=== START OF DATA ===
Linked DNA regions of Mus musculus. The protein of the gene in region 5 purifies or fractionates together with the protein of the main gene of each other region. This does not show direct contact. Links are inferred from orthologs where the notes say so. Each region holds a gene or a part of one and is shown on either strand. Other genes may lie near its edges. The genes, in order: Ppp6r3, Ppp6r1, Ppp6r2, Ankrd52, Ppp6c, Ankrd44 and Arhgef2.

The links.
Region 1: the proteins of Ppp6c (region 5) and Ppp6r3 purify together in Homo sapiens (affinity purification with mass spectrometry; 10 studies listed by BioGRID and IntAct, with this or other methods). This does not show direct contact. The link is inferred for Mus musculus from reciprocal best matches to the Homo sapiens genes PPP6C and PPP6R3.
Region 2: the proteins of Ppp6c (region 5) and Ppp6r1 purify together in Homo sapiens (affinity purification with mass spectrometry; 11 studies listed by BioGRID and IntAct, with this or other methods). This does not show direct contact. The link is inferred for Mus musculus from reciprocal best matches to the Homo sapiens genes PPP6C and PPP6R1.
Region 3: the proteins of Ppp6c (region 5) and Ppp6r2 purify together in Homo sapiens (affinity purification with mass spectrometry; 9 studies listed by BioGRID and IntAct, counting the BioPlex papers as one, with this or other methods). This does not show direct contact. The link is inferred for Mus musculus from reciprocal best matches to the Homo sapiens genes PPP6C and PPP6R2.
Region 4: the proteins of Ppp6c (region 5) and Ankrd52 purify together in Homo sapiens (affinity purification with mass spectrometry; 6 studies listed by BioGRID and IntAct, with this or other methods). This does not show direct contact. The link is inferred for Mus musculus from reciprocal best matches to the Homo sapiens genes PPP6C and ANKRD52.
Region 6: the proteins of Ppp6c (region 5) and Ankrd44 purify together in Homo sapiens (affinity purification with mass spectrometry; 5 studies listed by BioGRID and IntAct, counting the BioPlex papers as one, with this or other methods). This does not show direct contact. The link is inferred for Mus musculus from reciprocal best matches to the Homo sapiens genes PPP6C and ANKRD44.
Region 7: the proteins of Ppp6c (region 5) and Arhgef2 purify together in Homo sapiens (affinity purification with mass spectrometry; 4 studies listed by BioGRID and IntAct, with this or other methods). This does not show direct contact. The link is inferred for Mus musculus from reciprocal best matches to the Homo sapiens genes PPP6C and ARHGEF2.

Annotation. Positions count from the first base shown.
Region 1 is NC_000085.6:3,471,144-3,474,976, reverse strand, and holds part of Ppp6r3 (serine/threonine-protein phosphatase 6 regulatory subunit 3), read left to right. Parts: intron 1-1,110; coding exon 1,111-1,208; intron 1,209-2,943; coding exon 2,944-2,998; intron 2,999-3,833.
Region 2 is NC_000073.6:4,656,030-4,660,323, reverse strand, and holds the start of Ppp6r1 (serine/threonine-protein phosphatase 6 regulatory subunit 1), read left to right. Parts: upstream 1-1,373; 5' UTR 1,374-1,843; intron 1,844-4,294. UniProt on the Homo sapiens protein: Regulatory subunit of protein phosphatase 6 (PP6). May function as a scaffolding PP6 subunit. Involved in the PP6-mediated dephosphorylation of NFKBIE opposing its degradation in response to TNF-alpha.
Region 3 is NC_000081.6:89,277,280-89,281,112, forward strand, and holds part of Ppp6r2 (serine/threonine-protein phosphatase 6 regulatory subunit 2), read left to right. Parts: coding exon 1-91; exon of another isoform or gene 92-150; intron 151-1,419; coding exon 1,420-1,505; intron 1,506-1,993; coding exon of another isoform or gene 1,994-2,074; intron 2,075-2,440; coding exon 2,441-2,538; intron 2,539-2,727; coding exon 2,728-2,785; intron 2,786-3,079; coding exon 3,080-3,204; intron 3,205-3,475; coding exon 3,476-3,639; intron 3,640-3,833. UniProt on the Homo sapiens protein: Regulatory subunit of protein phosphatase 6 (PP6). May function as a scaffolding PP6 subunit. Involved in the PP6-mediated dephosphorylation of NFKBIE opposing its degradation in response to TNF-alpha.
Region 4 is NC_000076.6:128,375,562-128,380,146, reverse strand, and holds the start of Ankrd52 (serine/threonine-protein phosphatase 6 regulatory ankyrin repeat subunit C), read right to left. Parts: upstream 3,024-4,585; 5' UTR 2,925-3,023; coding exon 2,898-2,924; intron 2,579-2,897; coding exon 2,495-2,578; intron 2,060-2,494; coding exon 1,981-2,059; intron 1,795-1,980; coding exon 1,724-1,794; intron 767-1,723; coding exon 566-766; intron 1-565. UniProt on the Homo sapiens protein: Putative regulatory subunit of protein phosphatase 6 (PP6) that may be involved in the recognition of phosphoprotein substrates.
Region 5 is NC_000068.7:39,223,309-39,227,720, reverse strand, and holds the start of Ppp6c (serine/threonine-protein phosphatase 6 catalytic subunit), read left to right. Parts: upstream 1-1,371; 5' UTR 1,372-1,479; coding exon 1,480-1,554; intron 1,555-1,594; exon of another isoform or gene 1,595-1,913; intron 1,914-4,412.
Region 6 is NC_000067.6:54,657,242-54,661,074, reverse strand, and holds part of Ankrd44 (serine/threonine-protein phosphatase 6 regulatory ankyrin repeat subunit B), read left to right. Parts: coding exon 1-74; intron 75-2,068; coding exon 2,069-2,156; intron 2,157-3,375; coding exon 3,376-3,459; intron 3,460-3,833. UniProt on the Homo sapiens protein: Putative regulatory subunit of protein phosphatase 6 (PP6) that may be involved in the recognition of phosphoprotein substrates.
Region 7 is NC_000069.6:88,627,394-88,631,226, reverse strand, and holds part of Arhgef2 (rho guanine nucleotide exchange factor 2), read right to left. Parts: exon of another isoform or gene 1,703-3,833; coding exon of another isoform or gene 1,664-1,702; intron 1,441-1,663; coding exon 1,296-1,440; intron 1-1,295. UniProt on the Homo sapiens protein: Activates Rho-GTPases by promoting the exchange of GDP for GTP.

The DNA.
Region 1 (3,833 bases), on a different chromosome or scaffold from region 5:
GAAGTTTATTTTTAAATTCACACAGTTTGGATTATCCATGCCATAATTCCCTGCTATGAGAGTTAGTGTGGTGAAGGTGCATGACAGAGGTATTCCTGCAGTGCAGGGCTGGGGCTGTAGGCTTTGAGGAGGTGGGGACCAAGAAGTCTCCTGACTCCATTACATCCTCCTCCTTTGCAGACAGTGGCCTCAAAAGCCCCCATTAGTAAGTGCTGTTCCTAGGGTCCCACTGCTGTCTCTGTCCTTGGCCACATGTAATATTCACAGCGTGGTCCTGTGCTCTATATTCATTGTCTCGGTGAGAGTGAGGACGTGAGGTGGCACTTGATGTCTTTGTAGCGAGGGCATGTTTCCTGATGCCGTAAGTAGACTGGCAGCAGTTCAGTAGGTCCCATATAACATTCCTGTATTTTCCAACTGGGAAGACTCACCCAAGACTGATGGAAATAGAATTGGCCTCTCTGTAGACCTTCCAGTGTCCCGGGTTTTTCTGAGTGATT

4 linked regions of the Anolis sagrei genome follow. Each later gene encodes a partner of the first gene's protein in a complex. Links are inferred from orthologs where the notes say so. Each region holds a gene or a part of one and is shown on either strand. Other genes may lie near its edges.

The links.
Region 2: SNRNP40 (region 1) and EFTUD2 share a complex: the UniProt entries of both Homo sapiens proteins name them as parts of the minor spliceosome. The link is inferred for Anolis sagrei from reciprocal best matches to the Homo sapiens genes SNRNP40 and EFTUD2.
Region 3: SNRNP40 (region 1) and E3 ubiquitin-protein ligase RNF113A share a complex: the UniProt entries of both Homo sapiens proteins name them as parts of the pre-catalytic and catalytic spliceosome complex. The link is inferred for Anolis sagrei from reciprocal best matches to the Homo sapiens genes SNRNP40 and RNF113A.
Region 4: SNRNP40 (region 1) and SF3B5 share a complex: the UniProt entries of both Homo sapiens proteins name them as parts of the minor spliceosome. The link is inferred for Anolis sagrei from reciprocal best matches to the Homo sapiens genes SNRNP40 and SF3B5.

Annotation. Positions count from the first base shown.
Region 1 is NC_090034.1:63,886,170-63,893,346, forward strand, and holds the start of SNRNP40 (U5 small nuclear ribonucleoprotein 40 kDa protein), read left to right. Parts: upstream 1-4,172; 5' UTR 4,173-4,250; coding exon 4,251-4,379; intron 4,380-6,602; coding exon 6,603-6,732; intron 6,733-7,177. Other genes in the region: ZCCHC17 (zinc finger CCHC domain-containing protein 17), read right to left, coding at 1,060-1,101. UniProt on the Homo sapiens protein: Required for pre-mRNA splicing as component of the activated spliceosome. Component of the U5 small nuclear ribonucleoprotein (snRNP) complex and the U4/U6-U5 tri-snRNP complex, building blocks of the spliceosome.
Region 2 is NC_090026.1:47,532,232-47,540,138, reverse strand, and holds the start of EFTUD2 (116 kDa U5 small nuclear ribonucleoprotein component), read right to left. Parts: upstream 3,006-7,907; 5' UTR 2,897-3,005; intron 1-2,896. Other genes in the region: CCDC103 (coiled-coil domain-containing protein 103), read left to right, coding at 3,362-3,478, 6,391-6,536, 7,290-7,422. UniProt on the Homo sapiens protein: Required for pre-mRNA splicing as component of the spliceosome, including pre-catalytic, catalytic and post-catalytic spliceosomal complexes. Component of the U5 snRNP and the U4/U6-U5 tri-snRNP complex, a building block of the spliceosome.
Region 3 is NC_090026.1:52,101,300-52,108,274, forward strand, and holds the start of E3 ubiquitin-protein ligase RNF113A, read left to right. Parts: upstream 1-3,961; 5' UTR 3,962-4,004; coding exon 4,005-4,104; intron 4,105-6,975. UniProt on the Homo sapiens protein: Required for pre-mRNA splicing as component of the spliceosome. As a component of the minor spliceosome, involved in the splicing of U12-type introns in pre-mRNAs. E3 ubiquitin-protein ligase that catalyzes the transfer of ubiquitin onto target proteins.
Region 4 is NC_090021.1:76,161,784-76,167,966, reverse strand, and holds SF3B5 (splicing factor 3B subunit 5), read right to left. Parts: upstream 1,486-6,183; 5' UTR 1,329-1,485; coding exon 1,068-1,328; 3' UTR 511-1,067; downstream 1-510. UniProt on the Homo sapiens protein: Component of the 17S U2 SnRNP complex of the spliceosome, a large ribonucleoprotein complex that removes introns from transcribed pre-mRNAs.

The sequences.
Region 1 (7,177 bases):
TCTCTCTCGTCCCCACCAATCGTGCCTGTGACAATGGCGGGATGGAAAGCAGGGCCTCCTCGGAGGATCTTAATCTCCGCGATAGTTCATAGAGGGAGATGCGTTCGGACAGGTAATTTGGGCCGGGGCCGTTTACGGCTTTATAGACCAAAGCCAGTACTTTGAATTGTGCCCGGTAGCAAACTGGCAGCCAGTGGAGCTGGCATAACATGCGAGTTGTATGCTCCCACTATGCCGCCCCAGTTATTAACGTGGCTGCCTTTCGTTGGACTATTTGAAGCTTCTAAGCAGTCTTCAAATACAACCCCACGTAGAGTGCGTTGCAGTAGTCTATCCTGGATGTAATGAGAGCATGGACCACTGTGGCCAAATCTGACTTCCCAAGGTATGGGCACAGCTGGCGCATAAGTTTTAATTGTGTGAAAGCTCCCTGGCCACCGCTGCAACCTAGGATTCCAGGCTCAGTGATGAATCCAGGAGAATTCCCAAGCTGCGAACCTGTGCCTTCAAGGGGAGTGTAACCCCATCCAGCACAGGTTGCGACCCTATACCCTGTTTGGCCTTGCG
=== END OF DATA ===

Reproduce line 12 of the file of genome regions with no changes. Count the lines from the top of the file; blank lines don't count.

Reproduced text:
Region 3 is NC_000081.6:89,277,280-89,281,112, forward strand, and holds part of Ppp6r2 (serine/threonine-protein phosphatase 6 regulatory subunit 2), read left to right. Parts: coding exon 1-91; exon of another isoform or gene 92-150; intron 151-1,419; coding exon 1,420-1,505; intron 1,506-1,993; coding exon of another isoform or gene 1,994-2,074; intron 2,075-2,440; coding exon 2,441-2,538; intron 2,539-2,727; coding exon 2,728-2,785; intron 2,786-3,079; coding exon 3,080-3,204; intron 3,205-3,475; coding exon 3,476-3,639; intron 3,640-3,833. UniProt on the Homo sapiens protein: Regulatory subunit of protein phosphatase 6 (PP6). May function as a scaffolding PP6 subunit. Involved in the PP6-mediated dephosphorylation of NFKBIE opposing its degradation in response to TNF-alpha.